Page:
Wednesday, February 28, 2024

When Time Runs Out

Part III

When has a Condominium Building 

Reached the End of its Service Life?

         If you read the earlier installments of this series, you know that the service lives of condominium buildings are shortened by inspection, maintenance, and funding failures. Recognizing when a building may begin to reach the end of its service life may be easy or hard, depending on the type of failure. A catastrophic failure by fire, hurricane, or earthquake is instantaneous and needs little to recognize that its life is over. In these instances, we look to insurance, if available, significant owner funding, rarely available, and the value of any remaining assets, principally the land. 

            However, many building failures that result in an early death are not necessarily visible. The collapse of the Champlain Towers condo complex in Surfside, Florida, that killed 98 residents was not due to apparent conditions. Investigations are continuing, but it was probably due to a failure of the waterproofing that promoted corrosion of the reinforcing bar embedded in the concrete structure, over many decades. Less spectacular failures arise when moisture lives in the interior of wood-framed walls or roof sheathing and slowly rots its host until costly repairs are necessary. The problem is often discovered when work is undertaken to re-paint or re-side the exterior, exposing the underlying rot. When failing components are not intended to carry an occupant load, deterioration may continue for decades until discovered. But in parts such as balconies, elevated walkways, and staircases, a rotted structural part can fail and cause injuries, such as the collapse of a balcony in 2015 in Berkeley, California, which killed six students.

            This suggests that more intrusive inspections should be considered even when, visually, the building does not show signs of failure. Inspections that go along with reserve studies are rarely the type that would discover hidden structural damage, for example. California now requires that every exterior load-bearing structural component in new condominium buildings be inspected within its first six years and that defects that impact the safety of those parts be reported to the local building inspector. Other states are considering similar statutes. If defects are discovered in the first ten years of a building’s life, a claim can be made for the cost of repairing the defect. After that, the association, or AOAO, is on its own.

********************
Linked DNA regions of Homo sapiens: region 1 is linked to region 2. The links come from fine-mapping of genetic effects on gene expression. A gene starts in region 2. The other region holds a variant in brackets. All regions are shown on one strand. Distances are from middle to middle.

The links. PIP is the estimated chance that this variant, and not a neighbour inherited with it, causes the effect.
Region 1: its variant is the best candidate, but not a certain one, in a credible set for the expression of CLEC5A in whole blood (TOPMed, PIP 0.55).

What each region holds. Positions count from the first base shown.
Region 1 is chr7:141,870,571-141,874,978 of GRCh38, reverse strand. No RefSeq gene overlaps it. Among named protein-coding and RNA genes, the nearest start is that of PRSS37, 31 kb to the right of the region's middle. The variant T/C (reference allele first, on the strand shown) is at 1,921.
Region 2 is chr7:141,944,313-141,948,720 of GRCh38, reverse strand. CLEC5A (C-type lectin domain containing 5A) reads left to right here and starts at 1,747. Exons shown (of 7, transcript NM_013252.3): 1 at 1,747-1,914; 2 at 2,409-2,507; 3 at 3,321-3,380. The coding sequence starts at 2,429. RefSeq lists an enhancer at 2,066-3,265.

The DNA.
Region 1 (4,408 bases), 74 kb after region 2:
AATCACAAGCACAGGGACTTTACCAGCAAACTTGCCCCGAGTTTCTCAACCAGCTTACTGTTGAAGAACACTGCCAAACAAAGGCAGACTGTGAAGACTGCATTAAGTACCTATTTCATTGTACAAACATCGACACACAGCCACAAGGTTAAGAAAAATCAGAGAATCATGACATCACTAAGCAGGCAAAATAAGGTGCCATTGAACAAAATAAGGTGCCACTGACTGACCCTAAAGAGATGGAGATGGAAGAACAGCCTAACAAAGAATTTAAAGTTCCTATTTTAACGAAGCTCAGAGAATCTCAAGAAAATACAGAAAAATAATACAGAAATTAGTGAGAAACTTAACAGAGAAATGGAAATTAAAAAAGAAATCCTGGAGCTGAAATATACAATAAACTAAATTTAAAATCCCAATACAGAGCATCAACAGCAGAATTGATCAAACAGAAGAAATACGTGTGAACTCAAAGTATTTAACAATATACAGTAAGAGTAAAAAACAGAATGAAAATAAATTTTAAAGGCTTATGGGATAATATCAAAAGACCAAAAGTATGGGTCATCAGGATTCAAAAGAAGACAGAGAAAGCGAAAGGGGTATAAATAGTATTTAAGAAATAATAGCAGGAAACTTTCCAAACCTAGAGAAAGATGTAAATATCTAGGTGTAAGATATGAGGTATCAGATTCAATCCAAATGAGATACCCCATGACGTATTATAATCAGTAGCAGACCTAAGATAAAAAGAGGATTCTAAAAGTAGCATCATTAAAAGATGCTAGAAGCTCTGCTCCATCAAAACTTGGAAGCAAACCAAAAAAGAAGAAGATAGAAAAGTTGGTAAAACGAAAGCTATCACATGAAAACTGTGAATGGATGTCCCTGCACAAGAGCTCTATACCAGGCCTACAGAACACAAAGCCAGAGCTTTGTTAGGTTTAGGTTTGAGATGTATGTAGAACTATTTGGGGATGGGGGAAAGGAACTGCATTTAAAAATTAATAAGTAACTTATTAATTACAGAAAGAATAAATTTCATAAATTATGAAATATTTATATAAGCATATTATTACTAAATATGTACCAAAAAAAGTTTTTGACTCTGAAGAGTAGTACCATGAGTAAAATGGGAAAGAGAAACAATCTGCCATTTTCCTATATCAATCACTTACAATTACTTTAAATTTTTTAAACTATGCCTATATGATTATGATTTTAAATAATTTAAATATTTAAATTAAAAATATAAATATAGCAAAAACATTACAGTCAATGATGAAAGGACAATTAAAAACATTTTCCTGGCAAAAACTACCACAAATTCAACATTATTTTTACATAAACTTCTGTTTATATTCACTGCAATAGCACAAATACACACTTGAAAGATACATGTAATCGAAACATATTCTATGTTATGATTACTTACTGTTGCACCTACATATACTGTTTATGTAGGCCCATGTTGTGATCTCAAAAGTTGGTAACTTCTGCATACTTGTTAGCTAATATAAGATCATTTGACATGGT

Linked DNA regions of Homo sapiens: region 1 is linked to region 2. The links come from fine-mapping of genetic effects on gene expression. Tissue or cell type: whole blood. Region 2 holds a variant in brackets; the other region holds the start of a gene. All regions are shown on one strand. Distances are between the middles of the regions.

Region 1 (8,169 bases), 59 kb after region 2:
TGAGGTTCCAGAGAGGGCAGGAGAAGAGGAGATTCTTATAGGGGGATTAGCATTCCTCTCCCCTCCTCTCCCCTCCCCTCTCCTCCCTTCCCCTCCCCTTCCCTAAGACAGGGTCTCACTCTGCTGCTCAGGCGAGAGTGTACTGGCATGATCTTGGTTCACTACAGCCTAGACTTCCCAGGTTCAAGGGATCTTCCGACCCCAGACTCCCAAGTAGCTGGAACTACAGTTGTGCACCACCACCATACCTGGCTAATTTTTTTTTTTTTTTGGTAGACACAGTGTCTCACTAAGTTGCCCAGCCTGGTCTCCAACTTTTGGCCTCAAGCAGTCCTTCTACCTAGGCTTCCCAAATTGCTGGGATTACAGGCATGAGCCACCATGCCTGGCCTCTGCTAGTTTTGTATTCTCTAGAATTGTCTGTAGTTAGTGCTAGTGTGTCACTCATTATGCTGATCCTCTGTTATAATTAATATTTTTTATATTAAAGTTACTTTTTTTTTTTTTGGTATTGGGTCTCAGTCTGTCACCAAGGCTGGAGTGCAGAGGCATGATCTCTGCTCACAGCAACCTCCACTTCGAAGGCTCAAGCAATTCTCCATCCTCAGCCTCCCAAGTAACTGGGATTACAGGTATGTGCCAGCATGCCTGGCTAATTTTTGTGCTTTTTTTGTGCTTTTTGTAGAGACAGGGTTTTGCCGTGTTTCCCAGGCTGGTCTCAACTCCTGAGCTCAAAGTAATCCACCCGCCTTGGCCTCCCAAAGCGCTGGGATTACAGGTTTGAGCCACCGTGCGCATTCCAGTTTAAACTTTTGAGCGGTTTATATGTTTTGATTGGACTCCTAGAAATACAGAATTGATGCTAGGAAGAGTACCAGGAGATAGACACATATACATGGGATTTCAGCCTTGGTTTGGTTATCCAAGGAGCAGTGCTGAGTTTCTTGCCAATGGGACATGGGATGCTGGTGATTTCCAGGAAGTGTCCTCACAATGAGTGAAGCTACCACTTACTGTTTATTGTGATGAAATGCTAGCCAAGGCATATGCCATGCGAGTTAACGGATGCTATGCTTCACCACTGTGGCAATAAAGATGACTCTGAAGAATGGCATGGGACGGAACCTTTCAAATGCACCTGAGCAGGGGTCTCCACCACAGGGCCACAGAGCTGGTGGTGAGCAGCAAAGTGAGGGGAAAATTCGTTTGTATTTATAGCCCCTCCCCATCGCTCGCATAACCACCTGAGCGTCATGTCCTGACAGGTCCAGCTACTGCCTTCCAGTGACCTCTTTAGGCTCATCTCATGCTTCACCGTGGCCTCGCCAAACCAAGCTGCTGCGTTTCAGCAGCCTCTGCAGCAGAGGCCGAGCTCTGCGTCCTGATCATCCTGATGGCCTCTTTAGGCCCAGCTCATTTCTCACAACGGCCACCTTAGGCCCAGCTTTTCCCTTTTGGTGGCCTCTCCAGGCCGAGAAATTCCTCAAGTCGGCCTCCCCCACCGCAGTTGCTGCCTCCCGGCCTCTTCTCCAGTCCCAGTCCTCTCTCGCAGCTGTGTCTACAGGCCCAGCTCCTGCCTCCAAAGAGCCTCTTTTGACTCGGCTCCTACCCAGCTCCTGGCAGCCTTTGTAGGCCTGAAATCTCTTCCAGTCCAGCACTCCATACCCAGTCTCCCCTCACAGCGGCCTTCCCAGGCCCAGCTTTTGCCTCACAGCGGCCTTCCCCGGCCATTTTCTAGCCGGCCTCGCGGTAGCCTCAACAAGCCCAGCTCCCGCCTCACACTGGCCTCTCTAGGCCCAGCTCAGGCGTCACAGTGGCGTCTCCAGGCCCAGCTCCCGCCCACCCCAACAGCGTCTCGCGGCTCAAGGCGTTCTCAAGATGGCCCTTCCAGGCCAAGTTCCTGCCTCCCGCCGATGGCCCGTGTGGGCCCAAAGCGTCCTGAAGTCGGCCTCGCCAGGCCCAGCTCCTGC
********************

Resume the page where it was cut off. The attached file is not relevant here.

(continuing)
Damage, when discovered, will trigger a reaction from boards of directors and owners. The board and its professional managers will look to a developer claim, insurance, and owner resources to rebuild or restore. Insurance is inadequate in many cases of catastrophic loss of entire buildings. Insurance will also rarely cover the cost of reconstructing parts of the building that failed gradually, not suddenly. Reserve accounts, intended for known and predictable repairs such as re-roofing or painting, are inadequate to deal with most hidden damage or catastrophic failure. A developer claim for hidden damage is only viable if asserted within the applicable statutes of limitation or repose. Shorter periods may also apply depending on the claim. Discuss this with the association’s general counsel right away if a problem appears.

            A shortfall in repair funding will lead to proposed assessments that owners can accept or reject—a circumstance that can hamstring a manager when new funding sources are needed quickly. Owners, if given the opportunity, and for various reasons, will often push back on or reject large new assessments, leaving the project unable to perform adequate repairs. Failing to repair the damage, as the project’s experts recommend, must be reflected in disclosures passed on to prospective buyers. The impact on the service life, and hence, the property’s value, becomes apparent. We’ll discuss what more can be done in the next installment.


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